Symbolic Poison: Toxicity in 'A Thousand Acres' and Women's Struggle

Categories: Novel

In Jane Smiley’s “A Thousand Acres”, she presents several symbols and their significance in the book. One of the symbols is poison. It is one of the major concerns in the novel so far. The severe environmental damage is formed by the mass agricultural chemicals used by farmers. It causes great harm to people living on the farm, from cancer to miscarriage and other related health issues. The chemicals in the well water affect Ginny the most preventing her and Ty from having a family.

Poison symbolizes the abolishment of women on the farm, and the destructive effect the farming life can have on those who are influenced by it and those who lead it.

Pete who is a musician and marries Rose plans to make his life out West. But his temper and paranoia cost him, when they move back home, Larry never approves of Pete, who in turn builds hate and resentment towards him. He frequently loses control and bursts into anger, such as the time when he broke Rose’s arm.

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But Pete’s anger returns and goes out of control after locals turn against their whole family for “mistreating” Larry, thinking he’s innocent. This is when he plans to kill him sabotaging Harold’s tractor when he believes Larry will be driving it. “Anhydrous ammonia isn’t drawn to the eyes because of their moisture, the way people sometimes say, it only feels that way because the moisture in the eyes reacts with the fumes and creates a powerful alkali”.

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Pete’s plan doesn’t go accordingly, instead, Harold gets in the tractor and is blinded by ammonia. This event has a ripple effect on the other characters as well. This suggests the breakdown of the family’s loyalty, their ignorance of each other’s secrets, and their weakness to feel sorrow and forgive each other.

Smiley underlines some important aspects in the novel as well, like how the toxins wash away into the soil and water, they are a huge concern to some of the characters including Rose, Jess, and Ginny. It's no coincidence that the only characters who suffer from the contaminated water and the cancerous effects are women. Ginny who is assertive and determined journeys from a passive, comfortable farm wife at the start of the novel to a wry and cynical divorcee at the end. “Her body wasn't mine. Mine had failed to sustain Jess Clark’s interest, to sustain a pregnancy. My love, which I had always believed could transcend the physical, had failed, too-failed with Ty, failed with my children and Rose’s”.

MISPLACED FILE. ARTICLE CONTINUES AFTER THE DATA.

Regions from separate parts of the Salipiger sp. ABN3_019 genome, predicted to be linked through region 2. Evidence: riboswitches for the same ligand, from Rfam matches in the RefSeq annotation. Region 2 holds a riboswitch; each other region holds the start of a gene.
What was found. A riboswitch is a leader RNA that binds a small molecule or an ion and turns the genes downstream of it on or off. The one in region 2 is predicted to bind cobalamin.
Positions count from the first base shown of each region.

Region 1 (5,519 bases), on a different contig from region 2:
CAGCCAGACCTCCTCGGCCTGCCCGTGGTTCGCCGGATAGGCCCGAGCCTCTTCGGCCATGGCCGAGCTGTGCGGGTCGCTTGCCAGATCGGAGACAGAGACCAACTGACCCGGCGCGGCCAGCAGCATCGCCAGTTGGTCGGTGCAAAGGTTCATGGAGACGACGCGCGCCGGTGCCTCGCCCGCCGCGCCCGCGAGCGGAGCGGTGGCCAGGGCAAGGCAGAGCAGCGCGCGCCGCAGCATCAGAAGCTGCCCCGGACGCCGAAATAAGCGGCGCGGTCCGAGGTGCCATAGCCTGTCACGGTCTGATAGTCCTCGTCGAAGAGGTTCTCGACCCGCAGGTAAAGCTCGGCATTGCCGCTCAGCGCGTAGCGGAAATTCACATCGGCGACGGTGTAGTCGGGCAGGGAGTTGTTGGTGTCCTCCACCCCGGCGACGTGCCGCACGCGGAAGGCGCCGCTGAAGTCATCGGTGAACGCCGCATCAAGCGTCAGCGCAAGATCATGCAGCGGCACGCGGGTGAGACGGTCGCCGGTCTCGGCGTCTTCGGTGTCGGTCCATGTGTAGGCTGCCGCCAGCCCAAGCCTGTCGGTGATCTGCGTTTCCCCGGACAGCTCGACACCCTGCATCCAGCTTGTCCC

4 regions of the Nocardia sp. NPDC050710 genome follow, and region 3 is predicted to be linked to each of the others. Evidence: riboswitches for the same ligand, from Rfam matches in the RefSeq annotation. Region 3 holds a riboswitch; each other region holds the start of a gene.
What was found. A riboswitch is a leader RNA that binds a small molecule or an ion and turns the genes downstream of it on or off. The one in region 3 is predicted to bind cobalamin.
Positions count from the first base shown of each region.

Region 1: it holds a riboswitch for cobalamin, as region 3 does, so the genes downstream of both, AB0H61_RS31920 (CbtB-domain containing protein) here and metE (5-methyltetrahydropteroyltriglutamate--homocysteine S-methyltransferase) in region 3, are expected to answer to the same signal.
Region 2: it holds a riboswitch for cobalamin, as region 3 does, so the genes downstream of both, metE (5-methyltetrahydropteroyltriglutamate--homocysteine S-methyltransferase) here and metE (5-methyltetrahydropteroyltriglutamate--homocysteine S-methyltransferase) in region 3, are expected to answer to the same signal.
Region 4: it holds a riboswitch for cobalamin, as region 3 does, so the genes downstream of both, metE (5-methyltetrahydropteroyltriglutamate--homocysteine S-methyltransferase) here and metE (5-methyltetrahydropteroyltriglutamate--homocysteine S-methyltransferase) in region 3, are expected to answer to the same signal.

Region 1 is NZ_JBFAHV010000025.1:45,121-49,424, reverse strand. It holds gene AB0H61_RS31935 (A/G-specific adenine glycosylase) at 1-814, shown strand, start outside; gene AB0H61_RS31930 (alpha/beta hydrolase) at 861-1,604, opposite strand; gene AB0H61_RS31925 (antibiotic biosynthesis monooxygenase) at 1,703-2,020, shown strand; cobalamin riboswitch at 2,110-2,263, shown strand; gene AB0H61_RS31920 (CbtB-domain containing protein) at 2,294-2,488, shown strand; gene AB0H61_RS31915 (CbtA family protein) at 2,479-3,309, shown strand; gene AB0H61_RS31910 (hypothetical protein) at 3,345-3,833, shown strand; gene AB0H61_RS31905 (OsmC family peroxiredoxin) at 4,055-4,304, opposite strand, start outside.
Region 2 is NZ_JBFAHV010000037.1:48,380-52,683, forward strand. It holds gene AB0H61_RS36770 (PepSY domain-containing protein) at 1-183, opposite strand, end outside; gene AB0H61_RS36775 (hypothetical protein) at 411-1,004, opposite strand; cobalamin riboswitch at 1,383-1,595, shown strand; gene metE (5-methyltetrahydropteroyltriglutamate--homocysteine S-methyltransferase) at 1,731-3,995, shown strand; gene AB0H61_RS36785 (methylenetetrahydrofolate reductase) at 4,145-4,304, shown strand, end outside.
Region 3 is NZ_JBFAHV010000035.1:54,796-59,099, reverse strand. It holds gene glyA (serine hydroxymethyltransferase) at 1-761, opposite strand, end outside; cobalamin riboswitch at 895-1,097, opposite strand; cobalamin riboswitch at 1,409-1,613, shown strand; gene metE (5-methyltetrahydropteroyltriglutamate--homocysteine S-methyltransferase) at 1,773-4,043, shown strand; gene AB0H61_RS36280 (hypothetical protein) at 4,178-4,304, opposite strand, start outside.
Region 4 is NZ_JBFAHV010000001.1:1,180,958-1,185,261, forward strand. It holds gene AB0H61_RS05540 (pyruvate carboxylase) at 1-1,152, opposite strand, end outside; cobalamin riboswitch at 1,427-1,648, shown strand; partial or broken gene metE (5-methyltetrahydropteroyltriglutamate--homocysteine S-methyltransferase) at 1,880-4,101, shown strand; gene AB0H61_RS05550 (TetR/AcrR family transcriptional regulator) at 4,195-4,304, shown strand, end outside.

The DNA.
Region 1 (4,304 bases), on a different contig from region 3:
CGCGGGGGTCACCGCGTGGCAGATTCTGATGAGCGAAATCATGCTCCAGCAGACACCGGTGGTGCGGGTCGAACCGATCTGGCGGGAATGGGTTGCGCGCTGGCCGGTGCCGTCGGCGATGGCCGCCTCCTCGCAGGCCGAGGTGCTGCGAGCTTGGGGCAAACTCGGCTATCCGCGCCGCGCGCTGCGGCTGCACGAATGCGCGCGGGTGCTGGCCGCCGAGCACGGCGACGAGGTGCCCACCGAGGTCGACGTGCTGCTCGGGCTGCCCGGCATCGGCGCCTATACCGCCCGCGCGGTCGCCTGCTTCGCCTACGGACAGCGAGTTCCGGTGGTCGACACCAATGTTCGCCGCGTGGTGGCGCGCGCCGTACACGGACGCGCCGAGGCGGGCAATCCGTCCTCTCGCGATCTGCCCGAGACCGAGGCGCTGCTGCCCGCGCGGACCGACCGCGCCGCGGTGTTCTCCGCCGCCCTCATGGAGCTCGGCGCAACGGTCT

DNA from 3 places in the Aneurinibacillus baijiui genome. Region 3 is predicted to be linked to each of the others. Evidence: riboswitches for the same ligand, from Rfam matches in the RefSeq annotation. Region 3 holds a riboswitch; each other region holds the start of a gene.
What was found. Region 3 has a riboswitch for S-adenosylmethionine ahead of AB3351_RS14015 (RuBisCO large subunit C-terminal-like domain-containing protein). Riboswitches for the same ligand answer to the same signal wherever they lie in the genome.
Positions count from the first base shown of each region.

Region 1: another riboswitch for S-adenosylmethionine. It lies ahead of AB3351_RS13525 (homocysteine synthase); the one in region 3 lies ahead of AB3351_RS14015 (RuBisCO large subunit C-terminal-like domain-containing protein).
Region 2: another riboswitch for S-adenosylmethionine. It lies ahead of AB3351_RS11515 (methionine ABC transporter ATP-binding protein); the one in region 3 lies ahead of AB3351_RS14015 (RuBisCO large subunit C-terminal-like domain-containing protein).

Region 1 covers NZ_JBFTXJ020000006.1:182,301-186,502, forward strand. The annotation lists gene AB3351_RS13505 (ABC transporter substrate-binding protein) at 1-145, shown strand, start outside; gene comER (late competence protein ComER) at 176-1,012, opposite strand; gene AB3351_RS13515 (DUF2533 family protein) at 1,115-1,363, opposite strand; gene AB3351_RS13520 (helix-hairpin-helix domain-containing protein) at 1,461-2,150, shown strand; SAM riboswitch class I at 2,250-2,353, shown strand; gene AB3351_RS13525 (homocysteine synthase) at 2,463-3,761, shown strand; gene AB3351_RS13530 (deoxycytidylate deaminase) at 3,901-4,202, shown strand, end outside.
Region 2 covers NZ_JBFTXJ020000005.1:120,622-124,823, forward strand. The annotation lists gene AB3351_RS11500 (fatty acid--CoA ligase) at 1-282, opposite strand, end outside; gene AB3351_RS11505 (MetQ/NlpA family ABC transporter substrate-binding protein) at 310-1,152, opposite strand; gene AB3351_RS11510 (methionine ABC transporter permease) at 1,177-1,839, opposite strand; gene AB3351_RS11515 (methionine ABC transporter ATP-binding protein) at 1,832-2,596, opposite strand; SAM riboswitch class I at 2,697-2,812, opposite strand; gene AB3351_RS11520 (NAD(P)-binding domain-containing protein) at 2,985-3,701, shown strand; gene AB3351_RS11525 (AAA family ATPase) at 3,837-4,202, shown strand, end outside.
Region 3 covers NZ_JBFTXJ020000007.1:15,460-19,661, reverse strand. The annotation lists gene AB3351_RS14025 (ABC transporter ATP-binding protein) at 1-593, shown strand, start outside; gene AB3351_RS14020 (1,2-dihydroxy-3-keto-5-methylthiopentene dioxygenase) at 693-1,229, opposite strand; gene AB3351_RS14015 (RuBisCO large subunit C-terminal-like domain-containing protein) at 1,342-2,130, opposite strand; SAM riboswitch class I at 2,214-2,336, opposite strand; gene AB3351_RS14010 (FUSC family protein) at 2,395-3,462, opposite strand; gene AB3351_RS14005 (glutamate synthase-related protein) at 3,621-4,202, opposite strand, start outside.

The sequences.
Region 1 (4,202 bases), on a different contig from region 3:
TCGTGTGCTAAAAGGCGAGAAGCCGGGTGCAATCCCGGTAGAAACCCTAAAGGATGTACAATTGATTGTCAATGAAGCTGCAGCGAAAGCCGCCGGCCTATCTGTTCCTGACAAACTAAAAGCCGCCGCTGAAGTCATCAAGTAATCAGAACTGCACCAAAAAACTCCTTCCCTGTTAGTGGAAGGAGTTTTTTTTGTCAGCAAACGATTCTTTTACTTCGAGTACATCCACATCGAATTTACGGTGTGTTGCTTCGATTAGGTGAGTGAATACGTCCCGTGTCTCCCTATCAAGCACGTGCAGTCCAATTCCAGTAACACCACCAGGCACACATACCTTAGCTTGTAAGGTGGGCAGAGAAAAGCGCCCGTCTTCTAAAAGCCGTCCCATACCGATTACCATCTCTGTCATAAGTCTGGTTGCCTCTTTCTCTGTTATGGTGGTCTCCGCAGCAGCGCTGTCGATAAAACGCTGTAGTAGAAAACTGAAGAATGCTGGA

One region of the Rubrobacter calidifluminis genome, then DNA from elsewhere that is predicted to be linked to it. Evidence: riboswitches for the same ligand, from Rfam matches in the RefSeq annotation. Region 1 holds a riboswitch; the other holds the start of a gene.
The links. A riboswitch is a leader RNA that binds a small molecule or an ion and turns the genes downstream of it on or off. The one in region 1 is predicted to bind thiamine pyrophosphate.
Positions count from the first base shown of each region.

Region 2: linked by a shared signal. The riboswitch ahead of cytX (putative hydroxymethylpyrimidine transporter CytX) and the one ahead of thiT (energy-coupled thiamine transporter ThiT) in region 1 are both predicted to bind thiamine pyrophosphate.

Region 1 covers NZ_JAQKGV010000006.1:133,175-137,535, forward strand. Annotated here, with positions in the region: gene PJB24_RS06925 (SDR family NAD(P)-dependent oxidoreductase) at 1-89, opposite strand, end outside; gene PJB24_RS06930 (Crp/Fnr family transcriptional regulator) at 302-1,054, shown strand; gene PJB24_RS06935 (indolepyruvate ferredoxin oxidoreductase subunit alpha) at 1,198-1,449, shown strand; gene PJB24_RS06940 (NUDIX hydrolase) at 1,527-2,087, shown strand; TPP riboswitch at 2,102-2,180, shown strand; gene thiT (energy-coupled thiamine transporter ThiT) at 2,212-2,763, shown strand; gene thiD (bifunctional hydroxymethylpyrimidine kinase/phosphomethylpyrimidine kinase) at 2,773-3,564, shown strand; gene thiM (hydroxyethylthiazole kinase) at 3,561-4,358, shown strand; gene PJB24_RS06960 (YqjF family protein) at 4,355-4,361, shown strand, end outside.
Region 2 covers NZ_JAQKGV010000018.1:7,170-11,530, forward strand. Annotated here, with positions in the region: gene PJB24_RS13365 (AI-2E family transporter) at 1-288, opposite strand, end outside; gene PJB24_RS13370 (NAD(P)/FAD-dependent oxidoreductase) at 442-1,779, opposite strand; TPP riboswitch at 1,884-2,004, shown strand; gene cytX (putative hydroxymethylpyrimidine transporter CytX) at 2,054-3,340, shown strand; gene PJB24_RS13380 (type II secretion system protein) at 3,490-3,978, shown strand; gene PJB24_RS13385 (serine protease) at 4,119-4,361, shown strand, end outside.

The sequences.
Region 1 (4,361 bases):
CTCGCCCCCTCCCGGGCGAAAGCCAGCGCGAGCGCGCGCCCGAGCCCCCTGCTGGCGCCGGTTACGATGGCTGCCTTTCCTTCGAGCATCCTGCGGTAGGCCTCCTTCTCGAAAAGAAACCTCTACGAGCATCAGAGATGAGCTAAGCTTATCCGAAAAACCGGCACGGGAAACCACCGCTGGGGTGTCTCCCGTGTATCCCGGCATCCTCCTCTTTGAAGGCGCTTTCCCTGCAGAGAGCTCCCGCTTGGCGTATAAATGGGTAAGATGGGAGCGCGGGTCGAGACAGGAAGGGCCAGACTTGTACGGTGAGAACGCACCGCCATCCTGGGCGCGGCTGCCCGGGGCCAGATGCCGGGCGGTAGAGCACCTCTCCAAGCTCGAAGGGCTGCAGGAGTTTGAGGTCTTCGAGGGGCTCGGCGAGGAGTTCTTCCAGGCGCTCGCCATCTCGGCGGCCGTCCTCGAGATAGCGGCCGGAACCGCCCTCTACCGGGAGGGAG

Ginny had suffered 5 miscarriages and still continues to obsess over her own fertility, she seems to think of herself as a failure because of her inability to have a baby. She also seems jealous of Rose, seeing everything Rose has that she wanted but couldn’t have due to the very water she’d been drinking that was contaminated with nitrate/chemicals which caused her to be childless. Ginny struggles to be a good farmer and a good mother. Smiley implies that a woman’s purpose in life is to have a baby. They are expected to be both “successful” and “modern” women with jobs, but also dutiful childbearing wives as well.

As the book goes on, Ginny describes the various poisons around the farm. Ever since she found out the discovery of Rose and Jess not only having an affair but are planning their whole life together is a disastrous pain for Ginny. Her hate and jealousy soon increase for Rose. Therefore she tries to find a deadly poison and eventually does and tries to poison her sister by cooking hemlock into sausage. “It not unlike the feeling you get when you are baking a birthday cake for someone. That person inhabits your mind. So I thought continuously of Rose. I also felt a sense of pleasure and pride in my planning.

Liver sausage and sauerkraut couldn’t possibly appeal to Jess and were something both girls had detested the thought of all their lives. It was too strong-tasting even for Ty, who could eat venison and rabbit and lutefisk with the best of them. The perfection of my plan was the way Rose’s own appetite would select her death. It would come as a genuine surprise even to me” (Smiley, 313). Ginny’s greatest importance in life is escaping her father’s influence and having a child. For which she thinks Rose has destroyed her possible chances for escape by sleeping with Jess, a crime for which she must die.

In conclusion, Smiley explores the relationship between female freedom and prejudice through the concept of fertility, both literal and metaphorically. Smiley compares female fertility with the fertility of farmland itself. For example, the land is capable of bearing healthy crops, and women are capable of bearing children. Smiley is able to examine the lives of women in a more recognizable environment that offers them more economic and sexual freedom. At the same time, Smiley also shows how modern women are still burdened by sexism.

Updated: Nov 30, 2023
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Symbolic Poison: Toxicity in 'A Thousand Acres' and Women's Struggle. (2021, Dec 02). Retrieved from

Symbolic Poison: Toxicity in 'A Thousand Acres' and Women's Struggle essay
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